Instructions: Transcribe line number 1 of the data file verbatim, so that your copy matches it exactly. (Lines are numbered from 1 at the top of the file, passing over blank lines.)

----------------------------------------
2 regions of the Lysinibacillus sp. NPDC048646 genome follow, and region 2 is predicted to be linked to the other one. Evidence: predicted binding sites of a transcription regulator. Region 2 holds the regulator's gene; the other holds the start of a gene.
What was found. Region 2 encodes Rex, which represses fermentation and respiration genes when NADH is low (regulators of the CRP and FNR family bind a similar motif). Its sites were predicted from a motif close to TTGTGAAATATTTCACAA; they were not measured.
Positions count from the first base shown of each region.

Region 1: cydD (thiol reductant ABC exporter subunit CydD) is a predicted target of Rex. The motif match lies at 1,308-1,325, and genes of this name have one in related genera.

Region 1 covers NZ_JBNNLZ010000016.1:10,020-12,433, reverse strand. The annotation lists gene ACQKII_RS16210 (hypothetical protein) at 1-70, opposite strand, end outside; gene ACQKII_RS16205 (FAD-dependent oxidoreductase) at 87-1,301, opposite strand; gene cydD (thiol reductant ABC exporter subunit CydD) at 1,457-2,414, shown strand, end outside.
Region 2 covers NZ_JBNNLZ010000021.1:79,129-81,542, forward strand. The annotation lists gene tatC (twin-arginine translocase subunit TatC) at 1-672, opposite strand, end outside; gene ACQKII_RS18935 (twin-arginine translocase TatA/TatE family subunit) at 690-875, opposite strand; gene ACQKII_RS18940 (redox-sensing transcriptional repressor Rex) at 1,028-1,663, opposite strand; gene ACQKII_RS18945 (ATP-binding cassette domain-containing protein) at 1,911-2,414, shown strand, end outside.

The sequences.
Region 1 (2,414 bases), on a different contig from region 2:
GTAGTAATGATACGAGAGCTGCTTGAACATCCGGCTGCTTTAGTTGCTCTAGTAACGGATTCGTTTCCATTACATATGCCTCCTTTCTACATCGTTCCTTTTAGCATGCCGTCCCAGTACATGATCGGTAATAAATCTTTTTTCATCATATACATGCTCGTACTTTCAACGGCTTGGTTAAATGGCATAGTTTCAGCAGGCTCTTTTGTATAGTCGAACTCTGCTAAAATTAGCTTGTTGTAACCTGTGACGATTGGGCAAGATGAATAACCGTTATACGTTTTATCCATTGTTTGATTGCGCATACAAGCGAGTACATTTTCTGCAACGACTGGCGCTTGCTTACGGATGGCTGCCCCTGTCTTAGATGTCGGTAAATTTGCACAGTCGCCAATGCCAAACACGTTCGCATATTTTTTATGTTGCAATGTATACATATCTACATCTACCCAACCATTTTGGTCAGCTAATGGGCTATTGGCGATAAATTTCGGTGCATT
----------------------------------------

2 regions of the Lysinibacillus sp. NPDC048646 genome follow, and region 2 is predicted to be linked to the other one. Evidence: predicted binding sites of a transcription regulator. Region 2 holds the regulator's gene; the other holds the start of a gene.